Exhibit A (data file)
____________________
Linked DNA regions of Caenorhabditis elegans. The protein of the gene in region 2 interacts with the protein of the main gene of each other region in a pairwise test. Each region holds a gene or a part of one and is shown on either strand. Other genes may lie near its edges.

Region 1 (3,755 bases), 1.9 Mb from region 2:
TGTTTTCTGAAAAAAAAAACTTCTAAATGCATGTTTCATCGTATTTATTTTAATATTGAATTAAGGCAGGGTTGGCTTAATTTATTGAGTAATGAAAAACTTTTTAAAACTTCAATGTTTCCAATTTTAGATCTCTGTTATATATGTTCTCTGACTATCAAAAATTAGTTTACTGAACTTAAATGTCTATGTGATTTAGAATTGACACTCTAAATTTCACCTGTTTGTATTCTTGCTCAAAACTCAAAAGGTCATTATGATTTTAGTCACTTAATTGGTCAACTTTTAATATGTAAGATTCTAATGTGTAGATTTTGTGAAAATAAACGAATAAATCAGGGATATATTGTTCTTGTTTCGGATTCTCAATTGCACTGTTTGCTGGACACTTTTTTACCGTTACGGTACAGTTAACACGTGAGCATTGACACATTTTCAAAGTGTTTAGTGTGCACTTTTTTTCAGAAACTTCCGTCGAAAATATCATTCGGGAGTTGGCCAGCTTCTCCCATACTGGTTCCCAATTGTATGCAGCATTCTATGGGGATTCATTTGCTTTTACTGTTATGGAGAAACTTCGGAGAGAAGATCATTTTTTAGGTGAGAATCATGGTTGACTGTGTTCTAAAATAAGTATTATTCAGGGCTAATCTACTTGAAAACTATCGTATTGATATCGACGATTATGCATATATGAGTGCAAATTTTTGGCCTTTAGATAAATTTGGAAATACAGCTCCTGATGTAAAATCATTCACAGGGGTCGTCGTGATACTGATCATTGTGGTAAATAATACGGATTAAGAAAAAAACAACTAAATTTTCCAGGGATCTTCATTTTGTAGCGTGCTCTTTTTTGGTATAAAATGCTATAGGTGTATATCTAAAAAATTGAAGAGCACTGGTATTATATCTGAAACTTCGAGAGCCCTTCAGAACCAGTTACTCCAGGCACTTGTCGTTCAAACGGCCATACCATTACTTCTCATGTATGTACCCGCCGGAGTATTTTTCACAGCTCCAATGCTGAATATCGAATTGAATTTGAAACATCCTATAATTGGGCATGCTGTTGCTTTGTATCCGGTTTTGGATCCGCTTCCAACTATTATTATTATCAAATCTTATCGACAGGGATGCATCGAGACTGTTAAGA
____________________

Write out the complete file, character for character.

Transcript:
Linked DNA regions of Caenorhabditis elegans. The protein of the gene in region 2 interacts with the protein of the main gene of each other region in a pairwise test. Each region holds a gene or a part of one and is shown on either strand. Other genes may lie near its edges.

Region 1 (3,755 bases), 1.9 Mb from region 2:
TGTTTTCTGAAAAAAAAAACTTCTAAATGCATGTTTCATCGTATTTATTTTAATATTGAATTAAGGCAGGGTTGGCTTAATTTATTGAGTAATGAAAAACTTTTTAAAACTTCAATGTTTCCAATTTTAGATCTCTGTTATATATGTTCTCTGACTATCAAAAATTAGTTTACTGAACTTAAATGTCTATGTGATTTAGAATTGACACTCTAAATTTCACCTGTTTGTATTCTTGCTCAAAACTCAAAAGGTCATTATGATTTTAGTCACTTAATTGGTCAACTTTTAATATGTAAGATTCTAATGTGTAGATTTTGTGAAAATAAACGAATAAATCAGGGATATATTGTTCTTGTTTCGGATTCTCAATTGCACTGTTTGCTGGACACTTTTTTACCGTTACGGTACAGTTAACACGTGAGCATTGACACATTTTCAAAGTGTTTAGTGTGCACTTTTTTTCAGAAACTTCCGTCGAAAATATCATTCGGGAGTTGGCCAGCTTCTCCCATACTGGTTCCCAATTGTATGCAGCATTCTATGGGGATTCATTTGCTTTTACTGTTATGGAGAAACTTCGGAGAGAAGATCATTTTTTAGGTGAGAATCATGGTTGACTGTGTTCTAAAATAAGTATTATTCAGGGCTAATCTACTTGAAAACTATCGTATTGATATCGACGATTATGCATATATGAGTGCAAATTTTTGGCCTTTAGATAAATTTGGAAATACAGCTCCTGATGTAAAATCATTCACAGGGGTCGTCGTGATACTGATCATTGTGGTAAATAATACGGATTAAGAAAAAAACAACTAAATTTTCCAGGGATCTTCATTTTGTAGCGTGCTCTTTTTTGGTATAAAATGCTATAGGTGTATATCTAAAAAATTGAAGAGCACTGGTATTATATCTGAAACTTCGAGAGCCCTTCAGAACCAGTTACTCCAGGCACTTGTCGTTCAAACGGCCATACCATTACTTCTCATGTATGTACCCGCCGGAGTATTTTTCACAGCTCCAATGCTGAATATCGAATTGAATTTGAAACATCCTATAATTGGGCATGCTGTTGCTTTGTATCCGGTTTTGGATCCGCTTCCAACTATTATTATTATCAAATCTTATCGACAGGGATGCATCGAGACTGTTAAGA